Happy Trails Midnight
This was kind of a tough week for me. On Tuesday, I had to put my longtime rodeo, roundup, and all-around utility horse Midnight down. Over the last few months, it was getting harder and harder for her to get around. I could tell her time was getting near but didn’t want to acknowledge it. Justin called Monday night and told me she had been laying in the same spot for quite a while. He went down and checked on her and told me her condition had gotten worse.
I went out to check on her Tuesday morning, thinking all the way out she would be standing up and feeling better. “She’s going to be okay for a little while longer,” I told myself. When I got there, she was still laying down. My heart sunk a little. I started walking to her, and she raised her head. She tried to get up but couldn’t. That’s when it hit me. I knew what I needed to do. As hard as it was to think about the inevitable, it was much harder to see her in that condition. I knelt beside her and held her head in my lap. She tried one more time to get up, and just laid her head back in my lap.
As I knelt there stroking her mane and the side of her head, I thought about the many miles we covered together through every kind of terrain and weather. I thought about all the rodeos and team roping events we attended. My eyes began to tear up as I told her what a great horse she was. I thanked her for the wonderful times we had together. It was hard to get up and leave, but I knew what I needed to do.
I called Justin and asked him if he could take care of the situation. “I can’t be there,” I told him, and he knew exactly how I felt. He’s had to say goodbye to two horses of his own. Justin told me not to worry and he would take care of everything. I spent the rest of the afternoon thinking about the bond I had with Midnight.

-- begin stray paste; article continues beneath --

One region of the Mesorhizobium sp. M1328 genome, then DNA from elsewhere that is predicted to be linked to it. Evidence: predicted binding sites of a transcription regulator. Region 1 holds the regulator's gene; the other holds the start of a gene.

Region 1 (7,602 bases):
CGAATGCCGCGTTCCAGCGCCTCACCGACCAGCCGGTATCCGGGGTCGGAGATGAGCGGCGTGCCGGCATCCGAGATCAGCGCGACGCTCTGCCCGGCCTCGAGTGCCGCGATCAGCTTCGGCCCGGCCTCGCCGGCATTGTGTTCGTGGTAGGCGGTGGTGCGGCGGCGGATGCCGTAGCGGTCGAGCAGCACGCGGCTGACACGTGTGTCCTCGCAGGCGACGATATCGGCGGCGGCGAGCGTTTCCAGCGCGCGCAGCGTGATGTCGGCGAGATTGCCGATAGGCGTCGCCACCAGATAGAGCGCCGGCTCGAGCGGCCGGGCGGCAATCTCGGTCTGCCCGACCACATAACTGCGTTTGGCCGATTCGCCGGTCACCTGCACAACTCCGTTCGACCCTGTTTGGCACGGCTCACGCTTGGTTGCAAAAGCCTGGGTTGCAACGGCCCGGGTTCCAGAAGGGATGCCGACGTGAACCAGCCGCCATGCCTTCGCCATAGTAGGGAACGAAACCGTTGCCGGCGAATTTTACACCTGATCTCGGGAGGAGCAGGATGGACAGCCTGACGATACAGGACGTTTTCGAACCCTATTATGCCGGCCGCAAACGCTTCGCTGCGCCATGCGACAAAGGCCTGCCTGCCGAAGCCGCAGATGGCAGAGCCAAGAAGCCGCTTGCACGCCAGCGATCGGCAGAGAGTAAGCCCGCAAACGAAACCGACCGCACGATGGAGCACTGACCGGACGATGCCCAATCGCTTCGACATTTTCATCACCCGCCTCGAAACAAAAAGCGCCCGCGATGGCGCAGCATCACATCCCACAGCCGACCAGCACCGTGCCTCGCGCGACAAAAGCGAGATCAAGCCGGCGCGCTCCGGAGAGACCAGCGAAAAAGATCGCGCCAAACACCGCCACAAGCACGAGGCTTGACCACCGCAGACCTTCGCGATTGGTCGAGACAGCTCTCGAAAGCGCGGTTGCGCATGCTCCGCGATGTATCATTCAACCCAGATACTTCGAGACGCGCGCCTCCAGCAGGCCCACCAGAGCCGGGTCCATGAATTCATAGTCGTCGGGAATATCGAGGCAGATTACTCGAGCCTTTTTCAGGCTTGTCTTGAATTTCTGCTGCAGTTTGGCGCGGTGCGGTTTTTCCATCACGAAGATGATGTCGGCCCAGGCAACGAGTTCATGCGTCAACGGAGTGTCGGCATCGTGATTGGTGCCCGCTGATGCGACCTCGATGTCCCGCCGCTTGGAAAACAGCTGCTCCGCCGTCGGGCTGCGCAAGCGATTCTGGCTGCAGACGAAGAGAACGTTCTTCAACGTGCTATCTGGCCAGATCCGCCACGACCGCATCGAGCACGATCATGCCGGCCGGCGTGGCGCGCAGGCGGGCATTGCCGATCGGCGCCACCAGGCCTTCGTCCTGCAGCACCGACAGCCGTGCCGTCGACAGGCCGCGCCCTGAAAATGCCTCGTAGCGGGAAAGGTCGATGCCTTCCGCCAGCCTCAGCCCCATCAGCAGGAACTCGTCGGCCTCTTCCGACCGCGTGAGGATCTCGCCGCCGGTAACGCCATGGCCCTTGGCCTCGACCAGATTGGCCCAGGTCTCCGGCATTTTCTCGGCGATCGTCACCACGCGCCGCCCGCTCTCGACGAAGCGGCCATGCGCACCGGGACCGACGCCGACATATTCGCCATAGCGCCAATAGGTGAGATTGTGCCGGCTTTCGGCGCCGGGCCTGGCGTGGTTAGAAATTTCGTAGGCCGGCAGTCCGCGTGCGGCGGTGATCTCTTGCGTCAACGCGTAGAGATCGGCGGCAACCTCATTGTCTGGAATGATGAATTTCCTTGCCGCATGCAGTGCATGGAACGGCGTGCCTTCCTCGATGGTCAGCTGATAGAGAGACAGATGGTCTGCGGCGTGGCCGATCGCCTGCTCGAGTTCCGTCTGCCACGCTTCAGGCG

Anyone who has a horse, or a family pet of any kind understands this bond. They truly become part of your family. I’ve had several horses over the years, and I’ve learned a lot from them. I’ve learned a lot of life lessons from every pet we’ve had.
I have found that every event has a life lesson to learn. I found this one when I was talking to Justin Tuesday night. He called to tell me everything was taken care of and see how I was doing. I thanked him for being there for me and taking care of everything. He told me he was glad to help and thanked me for always being there for him and Cassidy. Is was at that point I realized how grateful I am to have the family we do. “This is what we do for each other as a family. These are the things that make our family bond as strong as it is,” I told Justin. I felt Shannon’s warmth and love. “These are the moments that makes your Mom so happy. I know our bond puts the biggest smiles on her face,” I said as I tried to hold back the tears. We will always LOVE AND MISS YOU sweetheart.
I want to thank everyone in my family for always being there for me. I am truly grateful and blessed.
Next week: Happy Birthday to me
P.S. When I think about the horses that I’ve had to say good bye to, my vision of heaven is best described in the Cowboy Prayer.
Our Heavenly Father, we pause at this time, mindful of the blessing you have bestowed upon us. We ask, Lord, that you will be with us in the arena of life. We as cowboys do not ask for special favors. We don’t ask to draw around the chute fighting horse, the steer that won’t lay, or to never break the barrier. We don’t even ask for all daylight runs. We do ask Lord, that you will help us live our lives here on earth as cowboys, in such a manner, that when we do make that last inevitable ride, to the country up there, where the grass grows lush, green, and stirrup high, and the water runs cool, clear, and deep, that you’ll take us by the hand and say – “Welcome to Heaven cowboy, your entry fees are paid.”